The Kumon method

My son has been attending the local Kumon centre for some months now.  It costs us $200Aus per month, money worth its value.  With our children we’ve always considered additional teaching materials over and above schooling and Kumon provides that opening. 

The Kumon method is proven.  Key facets are repetition and consistency.  Each day he receives a booklet, maths and english.  He is challenged to finish each within ten minutes and with near 100% accuracy.  At five years old, and with many months of daily practice, he is at a level where he can complete each booklet by himself.  Each page is at a level that he is comfortable with – kumon aims to provide material at an individual level free from the competitive edge of peers.  The challenge is gradual, a new word or number sequence here and there.  Most of the time he is repeating answers he has already learned and by doing so builds confidence. 

The best part for me is that it is structured.  Goals are set daily.  If I consider a learning method where I demand results and if I over-impose this method without positive engagement then the ultimate result is failure, because ultimately he disengages.  Because Kumon is repetitious and within the scope of my childs capabilities it automatically attracts his will to achieve.  The Kumon method allows my son to take ownership not only in the results, but also progress.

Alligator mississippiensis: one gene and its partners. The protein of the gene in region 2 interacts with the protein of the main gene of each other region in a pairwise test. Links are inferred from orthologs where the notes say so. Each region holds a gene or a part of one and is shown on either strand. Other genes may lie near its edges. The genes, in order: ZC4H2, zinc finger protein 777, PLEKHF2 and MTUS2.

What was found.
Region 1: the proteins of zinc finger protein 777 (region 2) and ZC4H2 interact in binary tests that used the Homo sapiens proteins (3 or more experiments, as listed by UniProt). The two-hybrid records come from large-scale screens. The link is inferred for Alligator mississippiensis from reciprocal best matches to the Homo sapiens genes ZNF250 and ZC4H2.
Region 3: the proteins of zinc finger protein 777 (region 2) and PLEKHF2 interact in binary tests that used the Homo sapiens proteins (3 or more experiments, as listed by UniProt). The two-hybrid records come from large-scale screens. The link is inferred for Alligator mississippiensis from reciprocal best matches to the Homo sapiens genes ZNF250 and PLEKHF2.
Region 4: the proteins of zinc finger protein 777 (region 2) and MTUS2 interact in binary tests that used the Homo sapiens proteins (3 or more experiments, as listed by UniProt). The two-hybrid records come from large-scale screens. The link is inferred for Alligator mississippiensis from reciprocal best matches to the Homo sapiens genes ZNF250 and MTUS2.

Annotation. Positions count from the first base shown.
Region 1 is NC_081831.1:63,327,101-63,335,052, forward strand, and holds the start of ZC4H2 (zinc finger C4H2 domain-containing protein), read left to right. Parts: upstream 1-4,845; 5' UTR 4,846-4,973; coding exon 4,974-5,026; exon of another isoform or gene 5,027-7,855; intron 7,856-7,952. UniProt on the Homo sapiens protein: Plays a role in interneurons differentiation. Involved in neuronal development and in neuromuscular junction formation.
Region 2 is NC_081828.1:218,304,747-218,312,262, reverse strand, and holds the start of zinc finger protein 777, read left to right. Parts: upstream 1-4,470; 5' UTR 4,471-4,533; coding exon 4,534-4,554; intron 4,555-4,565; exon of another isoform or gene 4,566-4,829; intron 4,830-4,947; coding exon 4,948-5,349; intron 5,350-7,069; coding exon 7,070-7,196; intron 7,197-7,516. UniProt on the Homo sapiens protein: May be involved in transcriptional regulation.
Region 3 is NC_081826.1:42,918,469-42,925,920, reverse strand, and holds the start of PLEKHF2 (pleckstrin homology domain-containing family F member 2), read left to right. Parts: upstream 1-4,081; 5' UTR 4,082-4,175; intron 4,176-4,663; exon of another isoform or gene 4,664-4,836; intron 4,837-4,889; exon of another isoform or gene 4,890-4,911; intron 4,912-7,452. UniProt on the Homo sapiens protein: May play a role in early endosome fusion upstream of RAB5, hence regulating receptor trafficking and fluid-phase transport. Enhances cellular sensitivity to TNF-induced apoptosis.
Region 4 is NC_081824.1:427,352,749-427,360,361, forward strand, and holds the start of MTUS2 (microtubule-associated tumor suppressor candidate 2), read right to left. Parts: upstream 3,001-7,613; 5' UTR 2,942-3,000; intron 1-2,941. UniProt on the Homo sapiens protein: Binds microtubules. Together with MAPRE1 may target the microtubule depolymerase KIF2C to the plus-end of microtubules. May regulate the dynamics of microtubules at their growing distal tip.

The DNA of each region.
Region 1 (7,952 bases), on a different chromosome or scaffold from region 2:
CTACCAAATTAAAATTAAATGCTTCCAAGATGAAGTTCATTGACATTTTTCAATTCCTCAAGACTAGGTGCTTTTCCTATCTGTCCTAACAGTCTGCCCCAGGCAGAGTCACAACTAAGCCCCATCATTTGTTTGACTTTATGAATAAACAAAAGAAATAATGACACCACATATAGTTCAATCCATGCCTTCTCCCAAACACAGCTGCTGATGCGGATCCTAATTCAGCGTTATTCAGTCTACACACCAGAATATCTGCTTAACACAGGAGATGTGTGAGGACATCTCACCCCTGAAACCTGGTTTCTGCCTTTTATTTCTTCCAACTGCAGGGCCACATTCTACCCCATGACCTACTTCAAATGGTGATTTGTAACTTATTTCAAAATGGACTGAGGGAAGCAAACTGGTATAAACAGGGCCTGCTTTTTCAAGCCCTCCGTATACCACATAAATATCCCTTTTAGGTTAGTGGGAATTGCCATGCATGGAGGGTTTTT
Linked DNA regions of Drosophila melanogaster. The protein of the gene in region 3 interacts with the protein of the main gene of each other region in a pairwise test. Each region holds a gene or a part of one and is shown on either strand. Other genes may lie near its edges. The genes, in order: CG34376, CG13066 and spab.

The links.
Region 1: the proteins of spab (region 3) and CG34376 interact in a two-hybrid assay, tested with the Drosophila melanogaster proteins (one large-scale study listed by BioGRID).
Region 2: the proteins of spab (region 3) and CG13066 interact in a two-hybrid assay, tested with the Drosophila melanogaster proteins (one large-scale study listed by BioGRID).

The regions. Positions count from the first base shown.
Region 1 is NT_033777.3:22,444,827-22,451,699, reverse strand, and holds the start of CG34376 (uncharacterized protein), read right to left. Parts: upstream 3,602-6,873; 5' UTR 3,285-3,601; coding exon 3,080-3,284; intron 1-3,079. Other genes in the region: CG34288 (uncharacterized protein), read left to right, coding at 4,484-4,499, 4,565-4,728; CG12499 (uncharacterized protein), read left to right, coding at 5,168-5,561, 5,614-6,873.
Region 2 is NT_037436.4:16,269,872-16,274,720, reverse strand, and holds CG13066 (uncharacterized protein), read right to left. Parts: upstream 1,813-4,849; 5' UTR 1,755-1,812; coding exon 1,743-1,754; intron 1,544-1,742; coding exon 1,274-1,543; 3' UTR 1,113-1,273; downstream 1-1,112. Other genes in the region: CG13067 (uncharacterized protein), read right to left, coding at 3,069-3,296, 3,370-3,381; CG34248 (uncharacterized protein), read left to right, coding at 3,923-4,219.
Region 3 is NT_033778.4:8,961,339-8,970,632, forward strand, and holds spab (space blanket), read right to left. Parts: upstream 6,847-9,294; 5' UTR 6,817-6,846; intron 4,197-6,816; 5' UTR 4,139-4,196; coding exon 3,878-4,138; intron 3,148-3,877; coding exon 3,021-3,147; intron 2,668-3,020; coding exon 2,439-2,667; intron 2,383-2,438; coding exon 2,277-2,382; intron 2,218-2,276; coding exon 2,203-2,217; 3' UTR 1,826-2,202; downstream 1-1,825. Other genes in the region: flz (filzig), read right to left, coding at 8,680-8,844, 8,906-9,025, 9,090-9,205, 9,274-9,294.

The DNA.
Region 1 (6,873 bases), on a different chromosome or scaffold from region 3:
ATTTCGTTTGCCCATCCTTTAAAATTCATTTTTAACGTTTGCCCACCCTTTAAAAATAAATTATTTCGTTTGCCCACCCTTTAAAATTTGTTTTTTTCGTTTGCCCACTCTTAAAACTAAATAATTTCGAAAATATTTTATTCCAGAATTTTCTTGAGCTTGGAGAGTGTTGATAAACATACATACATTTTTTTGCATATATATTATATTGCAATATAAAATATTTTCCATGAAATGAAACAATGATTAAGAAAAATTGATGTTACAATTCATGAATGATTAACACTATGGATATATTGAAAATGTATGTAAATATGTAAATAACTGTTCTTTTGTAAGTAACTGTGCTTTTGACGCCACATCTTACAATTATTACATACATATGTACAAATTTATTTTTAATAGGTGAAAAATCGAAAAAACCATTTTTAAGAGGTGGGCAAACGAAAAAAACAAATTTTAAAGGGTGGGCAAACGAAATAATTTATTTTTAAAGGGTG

17 December 2008 – my son Nathanael scored 11 minutse on a maths level, down from 20 minutes and 25 minutes previous.  I was so proud.  Previously he was discouraged and often gave up.  He would look at a question and shrug and look up losing concentration.  I could often keep him for a few questions but then he would simply give up.  Not this time.  Each question was filled out quickly.  He ran through it at a pace that is recognised as achieving that level.  Being persistence and allowing him to realise how to finish it fast (and the importance of time) was essential.


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